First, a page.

Perhaps the most significant development in jurisprudence of the last twenty years is the axiom that victims of abuse are always to be believed. Spreading from cases of rape and inappropriate sexual treatment of women, the axiom has increasingly been applied to child abuse and paedophilia. Two cases come readily to mind.
In the United Kingdom, ‘Nick’ (aka Carl Beech) accused a group of distinguished figures (including a former Prime Minister and a former head of the Armed Services) of child abuse and murder. His evidence (according to the new axiom) was deemed reliable by senior police officers. Raids were made on the homes of the accused. No corroborating evidence ever emerged. Eventually the case was dropped, and the ‘victim’ was himself uncovered as a fantasist and paedophile. But not before reputations had been trashed and immense hurt and harm had been caused. The police action was costed at over two million pounds.
In Australia the leading cleric (rated third in rank in the Vatican) was accused of molesting two boys in the sacristy of his own cathedral many years previously. One of the boys subsequently died – but not before allegedly denying to his mother that he had been abused. According to the new axiom, in the case of Cardinal Pell, the complainant was believed, and the accused (after two jury trials) was convicted. On appeal, the conviction was upheld by two of the three judges. In a two-hundred-and-fourteen page dissenting summary, the third judge questioned both the evidence and (by implication) the axiom. The case awaits appeal to the High Court.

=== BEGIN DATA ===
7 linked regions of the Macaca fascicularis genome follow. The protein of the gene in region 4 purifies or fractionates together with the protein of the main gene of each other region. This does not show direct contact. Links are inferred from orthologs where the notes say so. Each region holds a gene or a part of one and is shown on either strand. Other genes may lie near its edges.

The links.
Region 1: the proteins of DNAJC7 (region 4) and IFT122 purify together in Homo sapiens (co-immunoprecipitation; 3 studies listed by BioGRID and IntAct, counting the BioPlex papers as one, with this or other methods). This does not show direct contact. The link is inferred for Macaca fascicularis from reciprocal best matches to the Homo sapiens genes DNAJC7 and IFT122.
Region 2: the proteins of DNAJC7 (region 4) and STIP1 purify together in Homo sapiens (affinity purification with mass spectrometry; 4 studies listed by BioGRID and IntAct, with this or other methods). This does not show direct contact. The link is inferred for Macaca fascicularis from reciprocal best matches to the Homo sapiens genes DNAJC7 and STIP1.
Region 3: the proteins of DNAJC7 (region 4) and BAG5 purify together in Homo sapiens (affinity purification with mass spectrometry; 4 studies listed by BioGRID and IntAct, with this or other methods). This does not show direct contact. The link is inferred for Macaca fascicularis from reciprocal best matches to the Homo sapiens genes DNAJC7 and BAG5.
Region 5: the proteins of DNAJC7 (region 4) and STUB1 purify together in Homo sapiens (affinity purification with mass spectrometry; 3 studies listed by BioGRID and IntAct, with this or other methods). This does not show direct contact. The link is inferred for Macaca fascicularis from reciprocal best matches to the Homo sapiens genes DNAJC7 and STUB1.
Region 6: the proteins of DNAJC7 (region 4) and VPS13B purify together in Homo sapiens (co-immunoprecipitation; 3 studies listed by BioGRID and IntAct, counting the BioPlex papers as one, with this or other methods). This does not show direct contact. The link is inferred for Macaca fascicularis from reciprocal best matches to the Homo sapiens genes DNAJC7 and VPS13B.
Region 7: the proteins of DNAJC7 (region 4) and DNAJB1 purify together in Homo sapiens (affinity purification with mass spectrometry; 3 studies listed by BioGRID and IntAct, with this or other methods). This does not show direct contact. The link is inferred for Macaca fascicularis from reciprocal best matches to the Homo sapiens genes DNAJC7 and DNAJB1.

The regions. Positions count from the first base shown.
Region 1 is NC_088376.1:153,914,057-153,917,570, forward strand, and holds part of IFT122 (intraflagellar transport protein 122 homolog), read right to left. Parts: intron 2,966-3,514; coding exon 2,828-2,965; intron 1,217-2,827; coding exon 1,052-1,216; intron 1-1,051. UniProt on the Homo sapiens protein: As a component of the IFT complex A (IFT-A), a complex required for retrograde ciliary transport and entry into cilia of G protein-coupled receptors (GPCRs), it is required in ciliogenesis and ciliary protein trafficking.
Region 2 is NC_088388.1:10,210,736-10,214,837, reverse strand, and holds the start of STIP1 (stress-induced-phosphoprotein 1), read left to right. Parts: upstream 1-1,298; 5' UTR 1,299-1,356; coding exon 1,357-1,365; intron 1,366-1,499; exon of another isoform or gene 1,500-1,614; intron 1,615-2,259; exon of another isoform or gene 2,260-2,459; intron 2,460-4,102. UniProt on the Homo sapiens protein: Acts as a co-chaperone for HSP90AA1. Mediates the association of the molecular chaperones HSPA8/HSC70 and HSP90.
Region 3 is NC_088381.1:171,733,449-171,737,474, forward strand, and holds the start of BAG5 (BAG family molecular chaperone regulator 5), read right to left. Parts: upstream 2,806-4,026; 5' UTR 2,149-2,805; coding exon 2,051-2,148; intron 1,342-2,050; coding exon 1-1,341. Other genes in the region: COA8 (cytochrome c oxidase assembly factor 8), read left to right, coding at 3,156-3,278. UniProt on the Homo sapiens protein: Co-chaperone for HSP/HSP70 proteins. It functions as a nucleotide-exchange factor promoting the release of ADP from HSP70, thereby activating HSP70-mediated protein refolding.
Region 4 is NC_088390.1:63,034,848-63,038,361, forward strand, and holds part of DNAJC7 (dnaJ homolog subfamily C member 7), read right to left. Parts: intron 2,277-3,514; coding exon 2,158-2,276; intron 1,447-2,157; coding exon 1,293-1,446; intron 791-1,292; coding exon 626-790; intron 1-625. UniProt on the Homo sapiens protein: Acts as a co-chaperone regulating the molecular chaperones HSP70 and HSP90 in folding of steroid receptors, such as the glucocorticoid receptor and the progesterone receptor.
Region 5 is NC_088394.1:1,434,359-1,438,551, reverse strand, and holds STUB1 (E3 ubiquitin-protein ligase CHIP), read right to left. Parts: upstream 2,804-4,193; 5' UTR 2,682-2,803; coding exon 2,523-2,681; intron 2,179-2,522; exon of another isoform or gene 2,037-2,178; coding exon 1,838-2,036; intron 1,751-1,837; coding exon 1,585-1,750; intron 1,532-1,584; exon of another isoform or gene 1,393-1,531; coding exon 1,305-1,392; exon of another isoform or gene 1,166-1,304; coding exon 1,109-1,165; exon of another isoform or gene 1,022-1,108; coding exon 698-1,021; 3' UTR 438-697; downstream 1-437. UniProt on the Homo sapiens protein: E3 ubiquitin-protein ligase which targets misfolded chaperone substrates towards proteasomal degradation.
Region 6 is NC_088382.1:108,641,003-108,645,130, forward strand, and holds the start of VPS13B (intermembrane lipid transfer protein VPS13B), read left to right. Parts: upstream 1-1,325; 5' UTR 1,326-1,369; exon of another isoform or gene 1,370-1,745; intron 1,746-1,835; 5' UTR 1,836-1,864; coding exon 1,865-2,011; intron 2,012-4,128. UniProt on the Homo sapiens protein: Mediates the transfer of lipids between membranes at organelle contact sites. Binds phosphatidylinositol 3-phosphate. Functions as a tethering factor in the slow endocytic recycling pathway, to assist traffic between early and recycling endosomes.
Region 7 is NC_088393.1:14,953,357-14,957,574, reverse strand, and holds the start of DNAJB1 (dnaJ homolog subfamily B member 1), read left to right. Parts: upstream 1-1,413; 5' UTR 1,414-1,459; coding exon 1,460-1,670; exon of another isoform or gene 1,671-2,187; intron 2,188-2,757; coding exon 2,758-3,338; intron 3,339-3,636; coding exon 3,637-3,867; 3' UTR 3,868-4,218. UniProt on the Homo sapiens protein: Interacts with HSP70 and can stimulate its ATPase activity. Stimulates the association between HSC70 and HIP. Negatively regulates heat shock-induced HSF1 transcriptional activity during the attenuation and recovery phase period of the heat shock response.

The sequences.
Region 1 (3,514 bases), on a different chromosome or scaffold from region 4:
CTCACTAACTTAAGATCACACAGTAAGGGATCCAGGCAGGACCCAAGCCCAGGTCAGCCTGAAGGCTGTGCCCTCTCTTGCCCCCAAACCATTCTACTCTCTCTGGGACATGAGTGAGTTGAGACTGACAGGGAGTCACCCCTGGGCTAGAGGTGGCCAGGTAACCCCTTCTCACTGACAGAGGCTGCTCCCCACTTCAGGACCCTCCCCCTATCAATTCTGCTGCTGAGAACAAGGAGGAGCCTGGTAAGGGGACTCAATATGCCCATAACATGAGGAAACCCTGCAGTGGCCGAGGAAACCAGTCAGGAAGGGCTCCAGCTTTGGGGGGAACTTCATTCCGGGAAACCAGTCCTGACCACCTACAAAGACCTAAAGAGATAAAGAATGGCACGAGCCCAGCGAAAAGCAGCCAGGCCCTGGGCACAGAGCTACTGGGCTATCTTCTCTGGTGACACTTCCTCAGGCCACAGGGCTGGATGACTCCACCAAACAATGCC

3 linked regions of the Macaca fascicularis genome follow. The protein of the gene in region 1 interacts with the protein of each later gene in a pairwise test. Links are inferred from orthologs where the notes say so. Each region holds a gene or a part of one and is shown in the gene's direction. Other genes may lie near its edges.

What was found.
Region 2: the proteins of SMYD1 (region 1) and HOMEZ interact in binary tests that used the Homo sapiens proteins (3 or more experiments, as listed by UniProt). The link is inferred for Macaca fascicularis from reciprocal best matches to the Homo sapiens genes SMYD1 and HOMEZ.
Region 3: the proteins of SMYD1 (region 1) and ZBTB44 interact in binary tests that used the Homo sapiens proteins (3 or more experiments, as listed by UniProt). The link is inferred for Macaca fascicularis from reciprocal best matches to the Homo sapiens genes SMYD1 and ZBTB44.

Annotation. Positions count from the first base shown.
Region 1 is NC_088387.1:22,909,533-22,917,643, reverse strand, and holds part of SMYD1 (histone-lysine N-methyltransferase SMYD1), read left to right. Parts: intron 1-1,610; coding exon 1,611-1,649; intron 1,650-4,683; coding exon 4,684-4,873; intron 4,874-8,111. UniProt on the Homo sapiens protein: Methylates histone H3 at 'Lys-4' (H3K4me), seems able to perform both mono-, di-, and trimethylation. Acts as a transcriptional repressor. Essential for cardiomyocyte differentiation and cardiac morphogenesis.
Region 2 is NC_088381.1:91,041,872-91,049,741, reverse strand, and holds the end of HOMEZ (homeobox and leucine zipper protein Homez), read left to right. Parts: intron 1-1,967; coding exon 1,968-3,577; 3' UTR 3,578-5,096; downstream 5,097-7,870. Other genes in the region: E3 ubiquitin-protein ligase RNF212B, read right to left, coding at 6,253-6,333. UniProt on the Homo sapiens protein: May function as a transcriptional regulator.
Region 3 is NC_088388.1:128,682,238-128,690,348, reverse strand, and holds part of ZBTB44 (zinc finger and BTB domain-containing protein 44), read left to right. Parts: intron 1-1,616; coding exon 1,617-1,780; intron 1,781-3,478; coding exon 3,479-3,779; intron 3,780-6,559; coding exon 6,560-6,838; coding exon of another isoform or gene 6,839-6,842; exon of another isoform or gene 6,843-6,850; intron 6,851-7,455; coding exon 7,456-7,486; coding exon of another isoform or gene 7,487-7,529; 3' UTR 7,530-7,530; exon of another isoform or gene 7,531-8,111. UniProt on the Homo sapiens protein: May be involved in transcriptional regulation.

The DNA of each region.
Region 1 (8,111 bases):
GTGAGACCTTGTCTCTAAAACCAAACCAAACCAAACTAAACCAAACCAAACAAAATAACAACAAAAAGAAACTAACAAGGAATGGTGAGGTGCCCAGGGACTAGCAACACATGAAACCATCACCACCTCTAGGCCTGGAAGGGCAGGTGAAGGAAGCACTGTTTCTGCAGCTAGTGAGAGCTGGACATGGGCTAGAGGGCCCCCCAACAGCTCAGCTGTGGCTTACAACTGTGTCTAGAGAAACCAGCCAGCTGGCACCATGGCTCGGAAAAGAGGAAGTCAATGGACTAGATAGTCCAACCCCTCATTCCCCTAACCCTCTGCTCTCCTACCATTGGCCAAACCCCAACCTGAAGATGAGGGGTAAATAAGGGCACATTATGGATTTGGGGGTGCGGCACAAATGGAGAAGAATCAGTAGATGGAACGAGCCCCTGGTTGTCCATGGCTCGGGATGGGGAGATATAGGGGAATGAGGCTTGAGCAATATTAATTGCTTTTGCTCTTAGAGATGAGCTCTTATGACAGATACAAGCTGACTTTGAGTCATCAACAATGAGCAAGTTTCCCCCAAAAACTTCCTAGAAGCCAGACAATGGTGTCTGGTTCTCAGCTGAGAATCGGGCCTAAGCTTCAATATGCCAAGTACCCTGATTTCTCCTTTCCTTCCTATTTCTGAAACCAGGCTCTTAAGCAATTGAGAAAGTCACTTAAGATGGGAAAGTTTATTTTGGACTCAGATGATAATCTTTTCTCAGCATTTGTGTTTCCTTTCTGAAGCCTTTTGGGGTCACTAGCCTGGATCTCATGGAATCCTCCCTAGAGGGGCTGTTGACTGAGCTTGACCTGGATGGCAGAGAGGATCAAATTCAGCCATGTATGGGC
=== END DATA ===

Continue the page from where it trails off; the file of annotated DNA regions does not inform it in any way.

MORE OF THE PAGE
There are notable similarities between the two cases. In both the police were officious in pursuing the matter; and in both they managed to produce no corroborating evidence. In both cases it is to be suspected that their enthusiasm was fuelled by the excitement of anticipated high profile convictions.
It is to the credit of the British judicial system that the accused in the Carl Beech case have been paid damages for the unwarranted intrusion into their lives. Though the damage to the credibility of the Metropolitan Police Force has been considerable. The reputation of the Victorian judiciary awaits the result of the final appeal in the case of Cardinal Pell.